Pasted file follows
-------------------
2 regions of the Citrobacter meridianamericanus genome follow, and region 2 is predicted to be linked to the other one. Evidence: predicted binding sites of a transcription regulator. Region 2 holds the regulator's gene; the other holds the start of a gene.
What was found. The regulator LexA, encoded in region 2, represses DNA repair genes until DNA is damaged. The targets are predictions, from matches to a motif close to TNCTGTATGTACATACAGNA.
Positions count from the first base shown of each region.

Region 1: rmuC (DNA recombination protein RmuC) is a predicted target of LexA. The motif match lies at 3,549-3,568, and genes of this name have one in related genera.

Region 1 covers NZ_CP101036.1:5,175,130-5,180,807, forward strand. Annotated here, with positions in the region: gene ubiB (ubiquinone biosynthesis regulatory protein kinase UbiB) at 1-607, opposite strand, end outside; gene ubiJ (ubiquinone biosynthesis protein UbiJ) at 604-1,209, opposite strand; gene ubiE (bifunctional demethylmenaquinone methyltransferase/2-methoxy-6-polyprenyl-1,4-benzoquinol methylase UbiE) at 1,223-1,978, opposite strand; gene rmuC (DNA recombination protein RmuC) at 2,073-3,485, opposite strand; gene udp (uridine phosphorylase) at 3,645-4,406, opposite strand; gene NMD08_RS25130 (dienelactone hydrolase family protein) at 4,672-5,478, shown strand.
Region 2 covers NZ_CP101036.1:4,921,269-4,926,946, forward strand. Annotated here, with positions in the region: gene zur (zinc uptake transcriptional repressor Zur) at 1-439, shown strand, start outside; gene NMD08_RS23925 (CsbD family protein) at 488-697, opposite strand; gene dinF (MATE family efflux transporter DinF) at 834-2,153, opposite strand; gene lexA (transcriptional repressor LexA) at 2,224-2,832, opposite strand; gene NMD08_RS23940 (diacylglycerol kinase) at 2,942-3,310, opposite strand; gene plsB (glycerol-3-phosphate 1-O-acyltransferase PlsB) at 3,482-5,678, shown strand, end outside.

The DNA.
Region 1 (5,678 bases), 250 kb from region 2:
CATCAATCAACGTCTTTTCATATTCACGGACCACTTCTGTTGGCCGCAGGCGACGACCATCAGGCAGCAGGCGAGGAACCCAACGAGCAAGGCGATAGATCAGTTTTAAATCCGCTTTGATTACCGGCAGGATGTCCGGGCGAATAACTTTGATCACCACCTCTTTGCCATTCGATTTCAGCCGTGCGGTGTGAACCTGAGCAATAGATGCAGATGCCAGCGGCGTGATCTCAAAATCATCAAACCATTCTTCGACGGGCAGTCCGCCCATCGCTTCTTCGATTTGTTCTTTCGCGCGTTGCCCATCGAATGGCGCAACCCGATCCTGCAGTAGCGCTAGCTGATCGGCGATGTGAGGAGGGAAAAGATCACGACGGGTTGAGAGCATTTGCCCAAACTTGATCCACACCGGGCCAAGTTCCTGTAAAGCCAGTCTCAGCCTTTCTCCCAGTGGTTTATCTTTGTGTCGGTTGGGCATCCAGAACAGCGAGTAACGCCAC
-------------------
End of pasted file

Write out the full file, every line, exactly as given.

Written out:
2 regions of the Citrobacter meridianamericanus genome follow, and region 2 is predicted to be linked to the other one. Evidence: predicted binding sites of a transcription regulator. Region 2 holds the regulator's gene; the other holds the start of a gene.
What was found. The regulator LexA, encoded in region 2, represses DNA repair genes until DNA is damaged. The targets are predictions, from matches to a motif close to TNCTGTATGTACATACAGNA.
Positions count from the first base shown of each region.

Region 1: rmuC (DNA recombination protein RmuC) is a predicted target of LexA. The motif match lies at 3,549-3,568, and genes of this name have one in related genera.

Region 1 covers NZ_CP101036.1:5,175,130-5,180,807, forward strand. Annotated here, with positions in the region: gene ubiB (ubiquinone biosynthesis regulatory protein kinase UbiB) at 1-607, opposite strand, end outside; gene ubiJ (ubiquinone biosynthesis protein UbiJ) at 604-1,209, opposite strand; gene ubiE (bifunctional demethylmenaquinone methyltransferase/2-methoxy-6-polyprenyl-1,4-benzoquinol methylase UbiE) at 1,223-1,978, opposite strand; gene rmuC (DNA recombination protein RmuC) at 2,073-3,485, opposite strand; gene udp (uridine phosphorylase) at 3,645-4,406, opposite strand; gene NMD08_RS25130 (dienelactone hydrolase family protein) at 4,672-5,478, shown strand.
Region 2 covers NZ_CP101036.1:4,921,269-4,926,946, forward strand. Annotated here, with positions in the region: gene zur (zinc uptake transcriptional repressor Zur) at 1-439, shown strand, start outside; gene NMD08_RS23925 (CsbD family protein) at 488-697, opposite strand; gene dinF (MATE family efflux transporter DinF) at 834-2,153, opposite strand; gene lexA (transcriptional repressor LexA) at 2,224-2,832, opposite strand; gene NMD08_RS23940 (diacylglycerol kinase) at 2,942-3,310, opposite strand; gene plsB (glycerol-3-phosphate 1-O-acyltransferase PlsB) at 3,482-5,678, shown strand, end outside.

The DNA.
Region 1 (5,678 bases), 250 kb from region 2:
CATCAATCAACGTCTTTTCATATTCACGGACCACTTCTGTTGGCCGCAGGCGACGACCATCAGGCAGCAGGCGAGGAACCCAACGAGCAAGGCGATAGATCAGTTTTAAATCCGCTTTGATTACCGGCAGGATGTCCGGGCGAATAACTTTGATCACCACCTCTTTGCCATTCGATTTCAGCCGTGCGGTGTGAACCTGAGCAATAGATGCAGATGCCAGCGGCGTGATCTCAAAATCATCAAACCATTCTTCGACGGGCAGTCCGCCCATCGCTTCTTCGATTTGTTCTTTCGCGCGTTGCCCATCGAATGGCGCAACCCGATCCTGCAGTAGCGCTAGCTGATCGGCGATGTGAGGAGGGAAAAGATCACGACGGGTTGAGAGCATTTGCCCAAACTTGATCCACACCGGGCCAAGTTCCTGTAAAGCCAGTCTCAGCCTTTCTCCCAGTGGTTTATCTTTGTGTCGGTTGGGCATCCAGAACAGCGAGTAACGCCAC